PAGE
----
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Northern Wisconsin Fishing Reports

Northern Wisconsin Fishing Report - April 29th, 2016


Crappies and sunfish are being caught in 3 to 6 feet at Bone Lake, Bear Trap Lake, Lake Wapogasset, Balsam Lake, and White Ash Lake. The bite is best when the sun is out or later in the day when water temperatures are warmest. Most anecdotal reports indicate a good start to the turkey season.

Lucky Baits (715) 268-6231.


Spring has sprung on Chequamegon Bay and smelting season started last week. With the ice out of the bay, fishing has also started. Anglers trolling for trout and salmon, when the weather allows, report a good deal of success on brown trout, splake, steelhead, and cohos from Bono Creek north to Houghton Point and the Sioux River out to Long Island. Look for mud lines and troll the edges. Depths change depending on water temperature and water clarity, with success reported in as shallow as 6 feet. Most anglers use shallow-running crankbaits (6 to 10 feet) such as Scatter Raps, Bombers, Thundersticks, Husky Jerks, and Bay Rats. The Ashland side of the bay is still fairly dirty, but it will hold trout and salmon around Fish Creek. Fishing for perch, pike, and walleyes should pick up as water temperatures warm. Steelhead stream fishing is good on the Sioux River and Fish Creek for anglers using spawn, yarn, flies, and spinners.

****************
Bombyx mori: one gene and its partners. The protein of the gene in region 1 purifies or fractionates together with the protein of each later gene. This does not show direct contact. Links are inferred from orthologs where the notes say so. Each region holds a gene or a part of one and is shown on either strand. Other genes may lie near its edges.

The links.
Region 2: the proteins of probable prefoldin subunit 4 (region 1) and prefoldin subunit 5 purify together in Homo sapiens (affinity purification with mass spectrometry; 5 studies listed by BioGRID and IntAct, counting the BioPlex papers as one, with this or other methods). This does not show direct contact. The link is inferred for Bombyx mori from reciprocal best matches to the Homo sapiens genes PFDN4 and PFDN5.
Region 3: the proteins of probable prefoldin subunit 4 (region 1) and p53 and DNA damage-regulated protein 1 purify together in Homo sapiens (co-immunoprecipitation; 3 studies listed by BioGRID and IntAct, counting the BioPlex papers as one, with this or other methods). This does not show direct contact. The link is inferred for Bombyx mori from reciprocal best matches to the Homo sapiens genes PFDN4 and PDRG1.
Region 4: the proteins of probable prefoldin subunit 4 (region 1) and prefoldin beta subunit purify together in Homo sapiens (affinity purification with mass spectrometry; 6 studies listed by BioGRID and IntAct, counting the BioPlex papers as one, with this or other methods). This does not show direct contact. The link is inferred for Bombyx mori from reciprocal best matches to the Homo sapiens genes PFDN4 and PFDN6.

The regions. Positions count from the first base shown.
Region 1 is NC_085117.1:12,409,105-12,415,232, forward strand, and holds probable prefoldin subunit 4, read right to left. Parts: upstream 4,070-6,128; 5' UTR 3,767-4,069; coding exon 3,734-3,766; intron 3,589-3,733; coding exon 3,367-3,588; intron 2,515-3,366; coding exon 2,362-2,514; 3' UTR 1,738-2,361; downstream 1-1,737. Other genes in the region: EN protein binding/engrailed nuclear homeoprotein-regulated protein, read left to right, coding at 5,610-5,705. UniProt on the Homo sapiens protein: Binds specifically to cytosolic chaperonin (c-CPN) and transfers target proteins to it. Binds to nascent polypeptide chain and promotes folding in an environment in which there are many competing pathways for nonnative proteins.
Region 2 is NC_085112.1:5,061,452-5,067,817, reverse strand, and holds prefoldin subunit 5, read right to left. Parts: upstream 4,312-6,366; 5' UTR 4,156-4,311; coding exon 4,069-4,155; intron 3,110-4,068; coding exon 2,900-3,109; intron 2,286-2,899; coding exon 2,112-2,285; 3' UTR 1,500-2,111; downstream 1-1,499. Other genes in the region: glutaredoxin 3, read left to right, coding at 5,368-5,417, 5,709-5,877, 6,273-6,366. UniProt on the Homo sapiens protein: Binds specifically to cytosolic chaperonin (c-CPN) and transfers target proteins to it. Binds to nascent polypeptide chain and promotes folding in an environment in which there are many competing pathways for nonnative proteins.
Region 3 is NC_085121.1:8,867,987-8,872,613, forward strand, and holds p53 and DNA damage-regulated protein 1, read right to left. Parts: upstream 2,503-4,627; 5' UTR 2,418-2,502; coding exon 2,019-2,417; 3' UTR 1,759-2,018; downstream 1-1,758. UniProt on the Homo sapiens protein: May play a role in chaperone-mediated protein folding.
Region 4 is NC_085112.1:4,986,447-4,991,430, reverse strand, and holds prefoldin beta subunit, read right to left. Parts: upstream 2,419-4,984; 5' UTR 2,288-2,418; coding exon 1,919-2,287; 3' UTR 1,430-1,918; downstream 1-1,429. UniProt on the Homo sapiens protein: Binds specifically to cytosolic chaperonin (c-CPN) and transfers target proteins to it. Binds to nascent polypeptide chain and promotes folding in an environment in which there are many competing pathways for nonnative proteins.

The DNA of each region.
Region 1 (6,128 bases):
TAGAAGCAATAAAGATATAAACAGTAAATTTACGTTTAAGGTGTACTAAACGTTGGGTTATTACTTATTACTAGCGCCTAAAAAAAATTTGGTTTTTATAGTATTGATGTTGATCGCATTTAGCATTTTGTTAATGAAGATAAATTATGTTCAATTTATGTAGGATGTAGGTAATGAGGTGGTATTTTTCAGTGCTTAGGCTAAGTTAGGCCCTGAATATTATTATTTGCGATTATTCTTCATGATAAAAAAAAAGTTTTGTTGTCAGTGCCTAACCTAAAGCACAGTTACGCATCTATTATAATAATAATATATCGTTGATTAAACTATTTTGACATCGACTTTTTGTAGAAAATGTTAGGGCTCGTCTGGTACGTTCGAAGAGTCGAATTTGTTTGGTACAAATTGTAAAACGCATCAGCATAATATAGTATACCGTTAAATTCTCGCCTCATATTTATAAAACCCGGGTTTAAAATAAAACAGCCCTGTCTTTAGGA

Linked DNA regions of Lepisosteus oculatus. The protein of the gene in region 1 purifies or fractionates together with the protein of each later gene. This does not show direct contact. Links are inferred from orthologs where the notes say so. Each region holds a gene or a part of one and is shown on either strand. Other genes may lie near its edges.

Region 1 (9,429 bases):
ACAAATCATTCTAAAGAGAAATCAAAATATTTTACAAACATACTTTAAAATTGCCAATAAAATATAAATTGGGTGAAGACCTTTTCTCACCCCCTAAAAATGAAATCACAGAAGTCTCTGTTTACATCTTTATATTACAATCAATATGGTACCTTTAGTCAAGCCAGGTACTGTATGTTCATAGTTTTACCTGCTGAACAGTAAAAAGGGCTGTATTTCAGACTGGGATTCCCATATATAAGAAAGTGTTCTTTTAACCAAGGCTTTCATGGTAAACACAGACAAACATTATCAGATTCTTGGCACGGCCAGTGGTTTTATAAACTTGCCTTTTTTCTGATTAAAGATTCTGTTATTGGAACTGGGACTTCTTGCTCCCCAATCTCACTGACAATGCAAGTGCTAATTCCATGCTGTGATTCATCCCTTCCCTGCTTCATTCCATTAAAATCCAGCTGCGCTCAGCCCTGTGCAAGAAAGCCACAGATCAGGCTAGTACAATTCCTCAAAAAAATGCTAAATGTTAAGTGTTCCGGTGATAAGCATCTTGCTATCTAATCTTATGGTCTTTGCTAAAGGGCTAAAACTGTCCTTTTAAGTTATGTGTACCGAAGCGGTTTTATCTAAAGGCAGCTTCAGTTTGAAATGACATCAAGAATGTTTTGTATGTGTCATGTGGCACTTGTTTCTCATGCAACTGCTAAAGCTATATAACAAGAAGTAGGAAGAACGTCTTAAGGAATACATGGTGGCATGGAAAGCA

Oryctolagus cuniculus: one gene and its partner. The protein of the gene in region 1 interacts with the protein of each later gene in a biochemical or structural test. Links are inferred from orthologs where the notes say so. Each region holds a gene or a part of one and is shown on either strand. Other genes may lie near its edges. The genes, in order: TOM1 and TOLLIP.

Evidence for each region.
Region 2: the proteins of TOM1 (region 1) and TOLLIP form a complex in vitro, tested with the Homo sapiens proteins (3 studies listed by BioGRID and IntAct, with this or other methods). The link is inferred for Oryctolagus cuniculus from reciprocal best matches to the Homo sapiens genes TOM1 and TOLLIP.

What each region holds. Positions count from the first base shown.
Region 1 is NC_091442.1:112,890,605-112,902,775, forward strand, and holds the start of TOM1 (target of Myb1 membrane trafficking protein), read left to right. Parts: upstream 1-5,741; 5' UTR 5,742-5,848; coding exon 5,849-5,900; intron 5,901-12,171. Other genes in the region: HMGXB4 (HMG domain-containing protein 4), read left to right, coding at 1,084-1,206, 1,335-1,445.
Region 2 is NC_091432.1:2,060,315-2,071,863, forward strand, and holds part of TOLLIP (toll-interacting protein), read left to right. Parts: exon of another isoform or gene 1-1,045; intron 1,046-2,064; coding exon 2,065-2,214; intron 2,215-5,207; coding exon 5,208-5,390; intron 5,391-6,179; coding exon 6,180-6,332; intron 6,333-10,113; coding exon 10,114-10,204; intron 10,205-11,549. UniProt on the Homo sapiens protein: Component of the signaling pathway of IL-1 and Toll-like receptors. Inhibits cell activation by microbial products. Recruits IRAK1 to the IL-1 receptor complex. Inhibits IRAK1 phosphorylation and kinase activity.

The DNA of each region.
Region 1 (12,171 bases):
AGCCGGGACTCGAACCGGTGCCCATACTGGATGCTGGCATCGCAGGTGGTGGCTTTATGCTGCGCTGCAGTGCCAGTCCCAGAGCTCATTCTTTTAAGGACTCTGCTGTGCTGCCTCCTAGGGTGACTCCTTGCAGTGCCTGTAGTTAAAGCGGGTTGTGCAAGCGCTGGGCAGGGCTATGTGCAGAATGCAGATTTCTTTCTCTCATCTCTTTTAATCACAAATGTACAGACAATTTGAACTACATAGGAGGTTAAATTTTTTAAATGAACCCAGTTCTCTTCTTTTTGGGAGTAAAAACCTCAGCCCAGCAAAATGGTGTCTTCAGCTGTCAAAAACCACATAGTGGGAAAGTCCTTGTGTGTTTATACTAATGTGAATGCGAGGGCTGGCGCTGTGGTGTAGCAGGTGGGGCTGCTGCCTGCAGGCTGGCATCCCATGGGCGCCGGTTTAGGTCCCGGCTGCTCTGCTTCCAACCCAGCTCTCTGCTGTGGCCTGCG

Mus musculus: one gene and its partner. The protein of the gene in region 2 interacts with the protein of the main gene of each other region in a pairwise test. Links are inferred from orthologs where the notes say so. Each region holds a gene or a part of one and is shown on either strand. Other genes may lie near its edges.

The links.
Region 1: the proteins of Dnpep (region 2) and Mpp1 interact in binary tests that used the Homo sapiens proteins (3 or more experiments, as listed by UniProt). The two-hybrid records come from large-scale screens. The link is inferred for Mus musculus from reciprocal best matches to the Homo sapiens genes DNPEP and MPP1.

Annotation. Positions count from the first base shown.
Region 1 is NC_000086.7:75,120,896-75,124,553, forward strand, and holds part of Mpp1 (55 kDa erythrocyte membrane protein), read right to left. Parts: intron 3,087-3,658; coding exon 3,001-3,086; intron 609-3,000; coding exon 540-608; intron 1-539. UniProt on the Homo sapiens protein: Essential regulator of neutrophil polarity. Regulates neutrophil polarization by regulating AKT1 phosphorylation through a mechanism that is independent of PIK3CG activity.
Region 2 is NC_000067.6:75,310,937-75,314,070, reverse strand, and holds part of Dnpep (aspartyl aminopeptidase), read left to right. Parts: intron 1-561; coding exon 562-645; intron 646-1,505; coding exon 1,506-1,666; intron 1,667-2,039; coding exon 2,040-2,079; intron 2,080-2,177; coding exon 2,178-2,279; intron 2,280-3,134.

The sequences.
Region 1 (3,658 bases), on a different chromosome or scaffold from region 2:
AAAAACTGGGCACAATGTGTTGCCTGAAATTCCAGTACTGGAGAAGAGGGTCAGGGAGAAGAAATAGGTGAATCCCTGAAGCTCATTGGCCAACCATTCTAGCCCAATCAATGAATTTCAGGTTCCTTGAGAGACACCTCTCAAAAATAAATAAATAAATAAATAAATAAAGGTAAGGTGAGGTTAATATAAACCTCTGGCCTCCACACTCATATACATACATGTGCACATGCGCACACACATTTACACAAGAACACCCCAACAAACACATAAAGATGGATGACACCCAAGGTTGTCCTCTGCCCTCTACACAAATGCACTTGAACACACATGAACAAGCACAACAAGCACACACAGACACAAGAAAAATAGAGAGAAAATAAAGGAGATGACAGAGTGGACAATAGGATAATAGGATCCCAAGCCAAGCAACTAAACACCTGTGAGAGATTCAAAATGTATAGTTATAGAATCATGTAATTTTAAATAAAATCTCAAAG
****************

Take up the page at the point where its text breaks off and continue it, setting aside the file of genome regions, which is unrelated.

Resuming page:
Angler’s All, (715) 682-5754.

River Rock, (715) 682-3232.


If the sun is shining and water temperatures spike, most lakes are producing sunfish and crappies in shallow water. Look to Big Round Lake and Staples Lake among others for good numbers of fish. Most people continue to see large groups of turkeys and few individual birds.

Indianhead Sports, (715) 822-2164.


Temperatures on the Eagle River chain varied last week from the mid- to high 40s on the main basins to the low 50s in the bays. It will be higher in the absence of any cold fronts and that is more than enough to bring the perch in. Lake levels seem pretty high, but that can change quickly without rain.

On the fishing front, look for perch. They have already moved in on some lakes. The trick is to find the warmest water on the warmest part of all lakes. There can be significant temperature differences – as much as 8 degrees from the main lakes basins to bays. Look at old stumps, inlets, and the back ends of the bays. Generally, the north sides of lakes are warmer at this time of year because of the angle of the sun. Fish as shallow as 2 feet. Old weeds will hold fish because they absorb the sun and are warmer. Use minnows or worms. Plastics will also work with these fish in the shallows. Afternoons are best.

Eagle Sports Center, (715) 479-8804.


Nelson Lake and the Chippewa Flowage are producing crappies and sunfish in 10 to 12 feet. As shallow bays warm, fish start moving shallower in preparation for spawning. Look for the warmest water in the lake, usually on the north side, and in the back of bays. Trolling crankbaits not far off shore has produced splake and coho salmon in the Saxson Harbor area of Lake Superior. Steelhead are active on the Brule River and other Lake Superior tributaries. Anglers report good success with spawn, yarn, wet flies, and hardware such as Mepps spinners and Panther Martins. Turkey hunting has been good and most hunters are seeing plenty of activity. 

Hayward Bait, (715) 634-2921.

Hayward Lakes Visitor and Convention Bureau, (800) 724-2992.


Walleyes have been caught in the boundary waters of the Menominee River. Best action has been from the Hattie Street dam to Stephenson Island. Zip lures, jigs, and crankbaits have attracted attention.

Waterfront Sport Shop, (906) 792-0467.

Hook, Line and Sinker, (715) 854-2073.